In this case, the general contractor was hired by a state agency to construct a laboratory building and furnished the state a public payment bond.  The prime contract contained a construction schedule (which is not an uncommon exhibit in a prime contract).  The general contractor then entered into subcontracts with trade subcontractors including the electrical subcontractor.  An exhibit to the electrical subcontract was a schedule that simply reproduced dates applicable to the electrical subcontractor’s scope of work that were included in the construction schedule attached to the prime contract.


No different than any baseline construction schedule on any construction project, it was not written in stone. This meant there were updates to the schedule that were furnished to the state agency and the state agency unsurprisingly challenged or opposed numerous schedule updates. The general contractor did not keep its electrical subcontractor apprised of the back-and-forth between it and the state agency involving schedule updates (nor was the general contractor under any real obligation to do so).


And, as we all know, the schedule of the project is really driven in the field.  So, as the construction progressed, the general contractor’s superintendents directed the electrical subcontractor to perform work in a piecemeal and unsystematic manner. This was due to work areas not being ready for the electrical scope due to delays on the project.  The electrical subcontractor notified the general contractor that it was being impacted and forced to work unproductively. Thereafter, the electrical subcontractor sued the general contractor and the general contractor’s payment bond sureties for damages that included lost productivity / inefficiency damages.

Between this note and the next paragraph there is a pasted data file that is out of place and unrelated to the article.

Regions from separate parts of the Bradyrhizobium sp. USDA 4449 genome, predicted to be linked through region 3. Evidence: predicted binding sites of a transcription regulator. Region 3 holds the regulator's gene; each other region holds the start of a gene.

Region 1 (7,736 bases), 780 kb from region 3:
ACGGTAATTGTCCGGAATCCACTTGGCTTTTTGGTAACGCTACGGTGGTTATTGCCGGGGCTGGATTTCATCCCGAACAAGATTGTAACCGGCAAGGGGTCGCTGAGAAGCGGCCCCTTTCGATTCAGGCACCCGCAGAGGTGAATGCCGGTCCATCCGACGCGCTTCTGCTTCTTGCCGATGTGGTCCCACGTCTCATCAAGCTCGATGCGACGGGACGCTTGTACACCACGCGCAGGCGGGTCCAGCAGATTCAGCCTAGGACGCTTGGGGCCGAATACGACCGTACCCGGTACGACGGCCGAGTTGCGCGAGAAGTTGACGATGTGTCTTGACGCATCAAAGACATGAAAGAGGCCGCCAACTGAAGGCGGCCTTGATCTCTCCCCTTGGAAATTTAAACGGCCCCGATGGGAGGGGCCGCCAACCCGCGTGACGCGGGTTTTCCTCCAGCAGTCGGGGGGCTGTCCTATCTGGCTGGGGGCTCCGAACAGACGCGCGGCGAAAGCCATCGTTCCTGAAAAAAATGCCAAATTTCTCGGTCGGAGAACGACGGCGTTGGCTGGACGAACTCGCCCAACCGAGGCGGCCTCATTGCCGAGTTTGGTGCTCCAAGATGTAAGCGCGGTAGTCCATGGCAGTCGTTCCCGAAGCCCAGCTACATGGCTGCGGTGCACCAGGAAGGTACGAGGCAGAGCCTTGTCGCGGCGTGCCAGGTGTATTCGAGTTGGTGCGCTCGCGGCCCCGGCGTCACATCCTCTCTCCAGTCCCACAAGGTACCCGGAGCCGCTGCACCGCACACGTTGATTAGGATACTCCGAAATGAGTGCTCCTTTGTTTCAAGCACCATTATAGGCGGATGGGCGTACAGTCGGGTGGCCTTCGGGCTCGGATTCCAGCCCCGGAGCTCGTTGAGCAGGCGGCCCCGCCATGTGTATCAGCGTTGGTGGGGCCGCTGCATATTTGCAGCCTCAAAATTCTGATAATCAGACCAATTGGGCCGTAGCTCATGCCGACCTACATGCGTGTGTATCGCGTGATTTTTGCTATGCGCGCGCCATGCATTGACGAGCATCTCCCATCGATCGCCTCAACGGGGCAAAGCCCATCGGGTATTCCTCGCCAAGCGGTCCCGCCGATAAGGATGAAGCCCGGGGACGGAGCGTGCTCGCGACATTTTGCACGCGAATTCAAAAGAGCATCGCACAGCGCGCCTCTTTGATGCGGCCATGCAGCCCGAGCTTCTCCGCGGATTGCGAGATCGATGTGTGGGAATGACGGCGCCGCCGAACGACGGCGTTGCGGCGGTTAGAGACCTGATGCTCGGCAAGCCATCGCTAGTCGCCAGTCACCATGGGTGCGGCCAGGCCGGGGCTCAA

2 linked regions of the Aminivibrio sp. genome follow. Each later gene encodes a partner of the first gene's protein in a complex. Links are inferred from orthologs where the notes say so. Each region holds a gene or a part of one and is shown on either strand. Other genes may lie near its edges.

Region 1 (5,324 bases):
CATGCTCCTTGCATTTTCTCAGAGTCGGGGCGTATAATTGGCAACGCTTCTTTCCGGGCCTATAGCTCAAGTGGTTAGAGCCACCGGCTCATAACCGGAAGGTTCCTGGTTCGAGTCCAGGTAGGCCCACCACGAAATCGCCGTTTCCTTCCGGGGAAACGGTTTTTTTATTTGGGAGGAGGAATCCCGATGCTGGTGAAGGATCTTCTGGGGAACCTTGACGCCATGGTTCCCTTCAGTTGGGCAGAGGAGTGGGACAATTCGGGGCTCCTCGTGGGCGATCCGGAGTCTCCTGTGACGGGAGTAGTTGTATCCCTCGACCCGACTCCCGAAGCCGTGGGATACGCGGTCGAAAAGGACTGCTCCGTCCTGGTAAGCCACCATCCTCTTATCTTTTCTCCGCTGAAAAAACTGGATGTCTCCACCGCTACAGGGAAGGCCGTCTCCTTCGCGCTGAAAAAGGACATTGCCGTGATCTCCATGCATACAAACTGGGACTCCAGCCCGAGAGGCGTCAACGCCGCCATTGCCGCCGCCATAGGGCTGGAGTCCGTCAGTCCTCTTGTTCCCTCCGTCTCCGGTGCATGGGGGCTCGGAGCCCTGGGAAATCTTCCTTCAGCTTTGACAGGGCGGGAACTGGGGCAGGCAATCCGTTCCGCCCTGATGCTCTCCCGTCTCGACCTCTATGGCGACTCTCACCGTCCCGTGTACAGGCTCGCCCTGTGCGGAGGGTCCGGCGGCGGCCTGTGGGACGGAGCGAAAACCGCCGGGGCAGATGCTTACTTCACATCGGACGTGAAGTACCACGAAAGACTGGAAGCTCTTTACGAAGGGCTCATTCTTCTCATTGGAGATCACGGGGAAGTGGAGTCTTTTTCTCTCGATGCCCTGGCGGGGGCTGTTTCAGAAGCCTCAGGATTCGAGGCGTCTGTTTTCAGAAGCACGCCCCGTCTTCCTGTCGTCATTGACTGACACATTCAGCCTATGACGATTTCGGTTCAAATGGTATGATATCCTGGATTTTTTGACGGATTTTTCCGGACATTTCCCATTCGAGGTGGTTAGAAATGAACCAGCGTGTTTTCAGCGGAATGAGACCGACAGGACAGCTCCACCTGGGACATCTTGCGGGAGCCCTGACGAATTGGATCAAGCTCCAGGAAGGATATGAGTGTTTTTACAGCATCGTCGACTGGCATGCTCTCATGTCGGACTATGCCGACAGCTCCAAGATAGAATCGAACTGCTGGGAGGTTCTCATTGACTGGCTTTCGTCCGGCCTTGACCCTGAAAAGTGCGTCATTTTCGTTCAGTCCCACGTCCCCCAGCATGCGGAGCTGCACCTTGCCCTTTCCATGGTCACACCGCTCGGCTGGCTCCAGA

However, the subcontract that the electrical subcontractor signed posed problems with its claims, particularly the following contractual provisions:


“Subcontractor agrees to … complete the work in such sequence and order and according to such schedules as Contractor shall establish from time to time … time being of the essence…. If Contractor determines that the Subcontractor is behind schedule or will not be able to maintain the schedule, Subcontractor … shall work overtime, shift work, or work in an altered sequence, if deemed necessary, in the judgment of the Contractor to maintain the progress of the work. Any such … altered sequence work required to maintain progress or to complete the work on a timely basis shall be at Subcontractor’s expense and shall not entitle Subcontractor to … additional compensation.”




“To the fullest extent permitted by applicable law, Contractor shall have the right at any time to delay or suspend the work or any part thereof without incurring liability therefore. An extension of time shall be the sole and exclusive remedy of Subcontractor for any delays or suspensions suffered by Subcontractorand Subcontractor shall have no right to seek or recover from Contractor any damages or losses, whether direct or indirect, arising from or related to any delay or acceleration to overcome delay, and/or any impact or effect of such delays on the Work.”




“In the interest of the overall project, W–T [Contractor] reserves the right to alter the sequencing of activities in order to accommodate project conditions and/or Owner requirements. It is understood that the Subcontractor shall be obligated to complete its activities [timely] … regardless of the actual start date.”